All the people asking "when did this happen?"
'“Yeah,” she said as if it were obvious. “Vibrators, dildos, anal beads, handcuffs?”'
... just didn't happen.
"a women [sic] whose life portrayed in pixels could never overcome or outperform her past try as she might"?
Offensive terminology aside, this is not writing by good writers.
@whizz_dumb I don't know, but I love the idea of THIS as sex chat: "Darling, just lie there and remain aroused while I put one of these cotton balls that I brought with me into each finger of this latex glove I also brought with me. Shan't be long!"
this isn't funny at all. the fact that the bottom part of the comments has gone MASSIVE on my screen (is this some strange result of people messing with font sizes? is that possible?) is kind of funny though.
I'm really grateful for all the arguments and thoughts on here. But I have to say mind's a bit blown by how much vengeful talk and belief in evil has surfaced. Ann was absolutely the victim here, and her voice wasn't heard because it couldn't be, and words were put in her mouth by her father for reasons of his own. Yes. But trying to comprehend and work constructively with perpetrators isn't coddling 'evildoers', or betraying victims; it's trying to make a better future, and fewer future victims. Isn't it??
@geek_tragedy It's everyone's job, yes, I was just using feminism as a context because it's the broad context of this site, and because I think this is a very important issue for feminists to discuss. But I include men in "feminism". I include everyone. Call it "people" or "decent people" if you prefer! And I do think abusers should be addressed with similar urgency as victims, yes, ABSOLUTELY. Why not? I want them to stop doing what they're doing. As I say, it isn't a choice where you only have a certain amount of compassion to give and have to elect where it goes. We can aid the victims, and try to understand and help the perpetrators too. Dealing with the people who makes you angriest with compassion and an effort to understand is hugely difficult, but isn't it the only way things can change?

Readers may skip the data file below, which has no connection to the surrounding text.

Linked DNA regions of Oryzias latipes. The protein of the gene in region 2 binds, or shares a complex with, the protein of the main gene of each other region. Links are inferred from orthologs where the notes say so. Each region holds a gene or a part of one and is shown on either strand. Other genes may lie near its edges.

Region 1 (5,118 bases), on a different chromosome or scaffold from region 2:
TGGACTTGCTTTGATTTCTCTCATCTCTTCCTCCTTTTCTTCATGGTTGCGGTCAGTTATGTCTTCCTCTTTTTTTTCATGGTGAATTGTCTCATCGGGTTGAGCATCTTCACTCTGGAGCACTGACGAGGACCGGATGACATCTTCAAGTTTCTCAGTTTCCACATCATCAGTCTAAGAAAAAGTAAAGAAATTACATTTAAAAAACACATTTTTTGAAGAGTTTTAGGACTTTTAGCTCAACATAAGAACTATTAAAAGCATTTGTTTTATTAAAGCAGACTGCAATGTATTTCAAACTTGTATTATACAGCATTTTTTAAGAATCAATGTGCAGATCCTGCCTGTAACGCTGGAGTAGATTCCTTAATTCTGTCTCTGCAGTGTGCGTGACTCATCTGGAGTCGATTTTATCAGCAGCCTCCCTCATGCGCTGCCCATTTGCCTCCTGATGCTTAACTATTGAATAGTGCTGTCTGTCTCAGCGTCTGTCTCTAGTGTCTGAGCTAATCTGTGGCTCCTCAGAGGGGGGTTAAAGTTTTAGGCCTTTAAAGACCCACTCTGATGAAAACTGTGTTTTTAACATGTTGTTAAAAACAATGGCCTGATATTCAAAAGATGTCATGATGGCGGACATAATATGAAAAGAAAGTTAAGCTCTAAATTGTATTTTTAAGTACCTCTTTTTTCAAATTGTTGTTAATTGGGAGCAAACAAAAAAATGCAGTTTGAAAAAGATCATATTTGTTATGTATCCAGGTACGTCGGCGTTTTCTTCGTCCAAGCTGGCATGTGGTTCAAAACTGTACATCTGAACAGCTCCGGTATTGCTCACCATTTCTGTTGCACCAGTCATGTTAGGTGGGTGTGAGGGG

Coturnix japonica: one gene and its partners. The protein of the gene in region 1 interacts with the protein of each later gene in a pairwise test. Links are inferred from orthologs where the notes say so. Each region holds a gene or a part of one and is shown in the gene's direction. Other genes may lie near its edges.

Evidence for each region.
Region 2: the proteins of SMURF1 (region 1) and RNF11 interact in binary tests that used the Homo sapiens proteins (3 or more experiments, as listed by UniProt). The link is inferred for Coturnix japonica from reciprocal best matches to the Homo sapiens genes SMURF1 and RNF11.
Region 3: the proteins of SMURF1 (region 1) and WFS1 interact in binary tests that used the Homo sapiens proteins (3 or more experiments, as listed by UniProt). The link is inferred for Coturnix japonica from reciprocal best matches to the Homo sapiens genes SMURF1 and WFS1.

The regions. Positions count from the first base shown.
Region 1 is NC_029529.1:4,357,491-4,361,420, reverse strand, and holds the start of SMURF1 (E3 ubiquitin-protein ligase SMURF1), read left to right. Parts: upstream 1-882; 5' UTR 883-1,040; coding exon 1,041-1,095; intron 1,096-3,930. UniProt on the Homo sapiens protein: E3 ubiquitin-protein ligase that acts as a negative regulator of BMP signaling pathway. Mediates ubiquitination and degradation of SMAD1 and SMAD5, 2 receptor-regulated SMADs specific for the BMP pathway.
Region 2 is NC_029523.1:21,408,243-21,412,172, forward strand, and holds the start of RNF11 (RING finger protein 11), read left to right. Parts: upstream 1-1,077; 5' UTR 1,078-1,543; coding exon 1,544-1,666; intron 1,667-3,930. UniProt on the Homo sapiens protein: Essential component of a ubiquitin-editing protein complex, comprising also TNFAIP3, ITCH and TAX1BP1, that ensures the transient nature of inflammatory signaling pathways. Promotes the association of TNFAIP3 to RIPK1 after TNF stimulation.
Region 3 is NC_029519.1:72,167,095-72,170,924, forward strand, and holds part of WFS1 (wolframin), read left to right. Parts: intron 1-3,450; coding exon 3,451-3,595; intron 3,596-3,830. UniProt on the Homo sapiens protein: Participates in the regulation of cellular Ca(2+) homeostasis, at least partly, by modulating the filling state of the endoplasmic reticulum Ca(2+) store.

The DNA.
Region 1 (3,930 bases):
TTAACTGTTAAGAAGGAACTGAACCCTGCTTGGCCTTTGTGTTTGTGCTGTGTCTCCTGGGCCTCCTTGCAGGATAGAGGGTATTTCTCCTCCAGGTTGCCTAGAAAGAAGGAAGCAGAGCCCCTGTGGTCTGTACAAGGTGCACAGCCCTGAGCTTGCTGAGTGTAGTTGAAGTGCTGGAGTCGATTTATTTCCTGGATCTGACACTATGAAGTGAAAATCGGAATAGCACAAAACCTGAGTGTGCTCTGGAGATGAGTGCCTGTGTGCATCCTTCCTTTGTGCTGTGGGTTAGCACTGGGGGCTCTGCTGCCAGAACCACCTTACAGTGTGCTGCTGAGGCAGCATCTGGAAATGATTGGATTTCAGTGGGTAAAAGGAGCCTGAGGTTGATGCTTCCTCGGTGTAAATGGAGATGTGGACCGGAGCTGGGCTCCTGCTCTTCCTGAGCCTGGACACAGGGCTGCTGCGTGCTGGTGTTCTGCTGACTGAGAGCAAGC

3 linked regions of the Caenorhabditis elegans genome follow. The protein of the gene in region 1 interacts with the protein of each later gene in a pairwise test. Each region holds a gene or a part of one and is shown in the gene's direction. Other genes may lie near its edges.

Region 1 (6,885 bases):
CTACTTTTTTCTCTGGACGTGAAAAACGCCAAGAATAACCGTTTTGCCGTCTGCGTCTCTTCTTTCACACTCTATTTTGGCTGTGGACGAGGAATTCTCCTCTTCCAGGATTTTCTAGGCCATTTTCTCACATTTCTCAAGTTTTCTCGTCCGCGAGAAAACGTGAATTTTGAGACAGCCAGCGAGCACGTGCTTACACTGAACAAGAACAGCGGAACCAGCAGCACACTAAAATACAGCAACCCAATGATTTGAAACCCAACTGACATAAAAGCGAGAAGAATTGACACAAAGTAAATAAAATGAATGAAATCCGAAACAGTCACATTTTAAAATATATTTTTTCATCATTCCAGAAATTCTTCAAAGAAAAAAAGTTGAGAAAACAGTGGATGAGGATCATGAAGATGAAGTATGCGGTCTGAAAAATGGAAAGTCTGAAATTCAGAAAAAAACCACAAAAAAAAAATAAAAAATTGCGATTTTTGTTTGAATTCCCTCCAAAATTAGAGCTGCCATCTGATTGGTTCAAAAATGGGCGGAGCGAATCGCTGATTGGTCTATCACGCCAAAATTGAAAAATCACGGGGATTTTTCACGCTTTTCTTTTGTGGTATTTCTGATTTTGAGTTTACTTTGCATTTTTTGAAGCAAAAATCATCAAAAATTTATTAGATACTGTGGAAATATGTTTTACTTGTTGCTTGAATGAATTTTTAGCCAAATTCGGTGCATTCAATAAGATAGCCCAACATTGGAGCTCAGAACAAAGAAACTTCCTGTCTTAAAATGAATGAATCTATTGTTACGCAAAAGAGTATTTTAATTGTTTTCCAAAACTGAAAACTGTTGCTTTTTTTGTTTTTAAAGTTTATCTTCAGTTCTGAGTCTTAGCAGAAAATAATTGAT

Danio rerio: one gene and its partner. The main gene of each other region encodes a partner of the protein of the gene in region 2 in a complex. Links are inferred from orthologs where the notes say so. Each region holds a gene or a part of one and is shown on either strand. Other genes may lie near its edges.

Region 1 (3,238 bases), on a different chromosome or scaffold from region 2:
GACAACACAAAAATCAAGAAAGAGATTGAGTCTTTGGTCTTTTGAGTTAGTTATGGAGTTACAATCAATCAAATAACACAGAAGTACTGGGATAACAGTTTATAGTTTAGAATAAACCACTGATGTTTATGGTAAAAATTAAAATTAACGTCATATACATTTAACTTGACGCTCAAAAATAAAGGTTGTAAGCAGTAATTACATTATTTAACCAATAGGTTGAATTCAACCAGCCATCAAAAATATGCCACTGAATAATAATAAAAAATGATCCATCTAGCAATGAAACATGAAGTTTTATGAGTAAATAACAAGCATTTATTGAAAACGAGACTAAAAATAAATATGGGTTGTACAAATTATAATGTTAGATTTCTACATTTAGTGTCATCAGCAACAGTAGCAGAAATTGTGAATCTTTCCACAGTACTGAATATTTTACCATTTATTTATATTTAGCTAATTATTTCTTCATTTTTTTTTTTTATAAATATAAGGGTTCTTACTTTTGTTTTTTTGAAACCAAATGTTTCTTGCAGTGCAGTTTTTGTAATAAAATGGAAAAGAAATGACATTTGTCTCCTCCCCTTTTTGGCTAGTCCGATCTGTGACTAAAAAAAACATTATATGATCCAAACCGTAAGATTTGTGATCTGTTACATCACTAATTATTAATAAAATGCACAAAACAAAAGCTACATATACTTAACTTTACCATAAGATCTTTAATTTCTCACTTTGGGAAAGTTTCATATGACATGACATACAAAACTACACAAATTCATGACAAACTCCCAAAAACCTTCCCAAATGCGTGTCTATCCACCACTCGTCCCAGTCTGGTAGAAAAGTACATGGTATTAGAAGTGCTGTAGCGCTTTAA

@sintaxis It's not a choice in that way. Why can't we sympathise with both, in the interests of help, rehabilitation, prevention, and not just throwing-away-the-key? There IS another side to why people do horrible things, and what made him the way he is IS integral to the story.
@Mira I think he should be in prison for a really long time (as he is). I find the parents' response hard to fathom, especially in its swiftness, which seems to me like evidence of trauma. But I do not believe in evil and I think abusers must be regarded as victims too, and in need of help, if any progress is to be made. Feminists need to address what the patriarchy tells young men as well as what it tells young women.
@itiresias I don't know that anyone's saying that it's all good... or that the description of the fight gives any impression that Ann was a shrew. I am not defending him murdering her, IN ANY WAY, and I do think the article rather downplays what he did. But a boy who has witnessed violence at home and has access to a gun and loses the plot and does something that awful is a victim too. Way less of one, but still one. Unless you believe that deliberate evil choices, rather than profound damage and terrible mistakes, create criminals.
@charmcity Yes, I agree. Hard not to wonder if their faith made them a bit starrily blinded to what might have been going on. Although I don't especially want to take it as read that she was a cowed and terrified victim the whole time, either, because that's also an assumption she can't answer to.